These volumes contains Augustine's writings on the book of Psalms.
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“Our God is a refuge and strength’ (ver. 1). There are some refuges wherein is no strength, whereto when any fleeth, he is more weakened than strengthened. Thou fleest, for example, to some one greater in the world, that thou mayest make thyself a powerful friend; this seemeth to thee a refuge. Yet so great are this world’s uncertainties, and so frequent grow the ruins of the powerful day by day, that when to such refuge thou art come, thou beginnest to fear more than ever therein.… Our refuge is not such, but our refuge is strength. When thither we have fled, we shall be firm.” (Page 156)
“‘The Lord hath said unto me, Thou art My Son, to-day have I begotten Thee’ (ver. 7). Although that day may also seem to be prophetically spoken of, on which Jesus Christ was born according to the flesh; and in eternity there is nothing past as if it had ceased to be, nor future as if it were not yet, but present only, since whatever is eternal, always is; yet as ‘to-day’ intimates presentiality, a divine interpretation is given to that expression, ‘To-day have I begotten Thee,’ whereby the uncorrupt and Catholic faith proclaims the eternal generation of the power and Wisdom of God, who is the Only-begotten Son.” (Page 3)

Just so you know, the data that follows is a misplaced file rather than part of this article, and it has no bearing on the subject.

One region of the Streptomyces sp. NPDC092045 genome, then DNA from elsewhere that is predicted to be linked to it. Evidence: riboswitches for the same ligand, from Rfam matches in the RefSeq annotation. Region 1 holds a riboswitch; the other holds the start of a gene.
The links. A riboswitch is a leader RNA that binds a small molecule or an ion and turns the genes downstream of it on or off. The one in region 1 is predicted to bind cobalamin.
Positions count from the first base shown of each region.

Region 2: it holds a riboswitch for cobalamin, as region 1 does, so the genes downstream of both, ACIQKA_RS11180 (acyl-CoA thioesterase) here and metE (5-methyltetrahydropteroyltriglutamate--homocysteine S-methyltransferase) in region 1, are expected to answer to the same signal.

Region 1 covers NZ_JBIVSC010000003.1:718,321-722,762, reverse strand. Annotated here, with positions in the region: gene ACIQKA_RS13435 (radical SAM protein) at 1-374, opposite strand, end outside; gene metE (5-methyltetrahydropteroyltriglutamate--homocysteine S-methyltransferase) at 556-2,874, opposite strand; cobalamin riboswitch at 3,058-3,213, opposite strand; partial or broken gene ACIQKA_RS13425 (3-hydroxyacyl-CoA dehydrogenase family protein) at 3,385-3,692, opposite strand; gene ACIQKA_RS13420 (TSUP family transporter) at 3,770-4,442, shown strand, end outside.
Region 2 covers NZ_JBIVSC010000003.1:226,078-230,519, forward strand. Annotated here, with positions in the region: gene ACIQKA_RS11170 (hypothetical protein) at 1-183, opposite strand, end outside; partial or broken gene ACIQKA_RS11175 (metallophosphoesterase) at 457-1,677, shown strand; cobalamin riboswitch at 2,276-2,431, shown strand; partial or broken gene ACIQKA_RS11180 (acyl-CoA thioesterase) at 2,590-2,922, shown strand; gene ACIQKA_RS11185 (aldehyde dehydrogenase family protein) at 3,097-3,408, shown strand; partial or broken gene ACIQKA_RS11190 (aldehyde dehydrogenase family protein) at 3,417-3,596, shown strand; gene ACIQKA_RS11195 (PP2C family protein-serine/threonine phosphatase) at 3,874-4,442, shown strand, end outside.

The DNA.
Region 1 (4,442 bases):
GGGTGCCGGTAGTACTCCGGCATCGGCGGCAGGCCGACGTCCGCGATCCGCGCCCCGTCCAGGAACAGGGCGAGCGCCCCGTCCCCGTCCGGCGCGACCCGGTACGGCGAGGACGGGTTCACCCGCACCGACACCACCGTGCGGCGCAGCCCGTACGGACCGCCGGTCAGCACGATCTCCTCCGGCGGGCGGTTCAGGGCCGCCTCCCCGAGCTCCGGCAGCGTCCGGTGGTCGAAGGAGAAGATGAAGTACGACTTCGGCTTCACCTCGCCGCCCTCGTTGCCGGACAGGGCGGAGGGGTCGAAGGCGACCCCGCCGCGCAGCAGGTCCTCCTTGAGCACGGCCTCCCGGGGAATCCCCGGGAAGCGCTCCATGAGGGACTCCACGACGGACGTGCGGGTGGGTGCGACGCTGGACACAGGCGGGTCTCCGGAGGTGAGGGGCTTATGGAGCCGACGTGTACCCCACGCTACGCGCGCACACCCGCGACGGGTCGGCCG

“No greater gift could God have given to men than in making His Word, by which He created all things, their Head, and joining them to Him as His members: that the Son of God might become also the Son of man, one God with the Father, one Man with men; so that when we speak to God in prayer for mercy, we do not separate the Son from Him; and when the Body of the Son prays, it separates not its Head from itself: and it is one Saviour of His Body, our Lord Jesus Christ, the Son of God, who both prays for us, and prays in us, and is prayed to by us. He prays for us, as our Priest; He prays in us, as our Head; He is prayed to by us, as our God.” (Pages 409–410)